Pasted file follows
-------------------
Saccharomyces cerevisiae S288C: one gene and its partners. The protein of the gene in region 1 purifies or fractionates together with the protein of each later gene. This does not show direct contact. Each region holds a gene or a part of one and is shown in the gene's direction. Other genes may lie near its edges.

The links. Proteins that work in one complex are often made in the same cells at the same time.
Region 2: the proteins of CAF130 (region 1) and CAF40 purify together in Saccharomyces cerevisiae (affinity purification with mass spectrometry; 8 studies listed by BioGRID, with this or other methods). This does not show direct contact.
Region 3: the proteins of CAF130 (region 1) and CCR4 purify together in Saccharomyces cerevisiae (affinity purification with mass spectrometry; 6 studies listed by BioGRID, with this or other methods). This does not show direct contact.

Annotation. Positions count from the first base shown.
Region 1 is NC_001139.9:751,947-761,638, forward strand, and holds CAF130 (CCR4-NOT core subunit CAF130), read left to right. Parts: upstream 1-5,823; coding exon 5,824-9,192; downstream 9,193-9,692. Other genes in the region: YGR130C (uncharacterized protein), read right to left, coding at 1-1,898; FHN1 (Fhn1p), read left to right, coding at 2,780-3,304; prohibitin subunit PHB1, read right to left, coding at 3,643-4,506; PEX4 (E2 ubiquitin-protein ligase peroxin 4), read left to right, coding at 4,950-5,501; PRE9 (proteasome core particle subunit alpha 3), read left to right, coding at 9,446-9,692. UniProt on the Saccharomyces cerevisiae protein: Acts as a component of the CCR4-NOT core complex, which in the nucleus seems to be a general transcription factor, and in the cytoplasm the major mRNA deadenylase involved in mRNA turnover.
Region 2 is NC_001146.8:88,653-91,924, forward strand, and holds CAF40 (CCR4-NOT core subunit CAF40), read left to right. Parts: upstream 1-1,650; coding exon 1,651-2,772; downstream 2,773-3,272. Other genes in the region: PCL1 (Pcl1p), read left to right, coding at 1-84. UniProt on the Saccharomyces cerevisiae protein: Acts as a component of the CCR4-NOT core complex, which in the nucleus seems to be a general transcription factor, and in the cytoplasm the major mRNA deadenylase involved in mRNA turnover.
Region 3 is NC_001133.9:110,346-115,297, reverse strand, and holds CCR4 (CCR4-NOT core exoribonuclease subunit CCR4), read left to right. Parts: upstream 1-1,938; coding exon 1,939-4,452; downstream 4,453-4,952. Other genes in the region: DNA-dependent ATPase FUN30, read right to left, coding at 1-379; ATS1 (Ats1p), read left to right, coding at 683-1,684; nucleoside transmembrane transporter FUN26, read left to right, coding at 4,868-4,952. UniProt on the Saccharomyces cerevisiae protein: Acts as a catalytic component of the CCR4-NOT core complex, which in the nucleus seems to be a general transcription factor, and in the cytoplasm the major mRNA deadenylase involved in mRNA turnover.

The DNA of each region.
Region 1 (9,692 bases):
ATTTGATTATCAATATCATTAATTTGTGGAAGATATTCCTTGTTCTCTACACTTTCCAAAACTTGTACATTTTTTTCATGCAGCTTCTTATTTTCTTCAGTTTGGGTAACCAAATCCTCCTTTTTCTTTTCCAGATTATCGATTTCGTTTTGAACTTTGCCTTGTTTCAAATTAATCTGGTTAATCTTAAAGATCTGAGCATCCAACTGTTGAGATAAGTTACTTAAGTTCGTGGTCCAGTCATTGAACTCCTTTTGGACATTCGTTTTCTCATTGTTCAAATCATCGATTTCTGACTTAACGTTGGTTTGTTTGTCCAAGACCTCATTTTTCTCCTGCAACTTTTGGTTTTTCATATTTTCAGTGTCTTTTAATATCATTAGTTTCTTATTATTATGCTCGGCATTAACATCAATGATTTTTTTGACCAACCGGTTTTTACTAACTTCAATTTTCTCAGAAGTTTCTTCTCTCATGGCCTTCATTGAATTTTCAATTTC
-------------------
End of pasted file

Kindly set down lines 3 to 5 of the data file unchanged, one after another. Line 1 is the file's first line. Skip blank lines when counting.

Region 2: the proteins of CAF130 (region 1) and CAF40 purify together in Saccharomyces cerevisiae (affinity purification with mass spectrometry; 8 studies listed by BioGRID, with this or other methods). This does not show direct contact.
Region 3: the proteins of CAF130 (region 1) and CCR4 purify together in Saccharomyces cerevisiae (affinity purification with mass spectrometry; 6 studies listed by BioGRID, with this or other methods). This does not show direct contact.

Annotation. Positions count from the first base shown.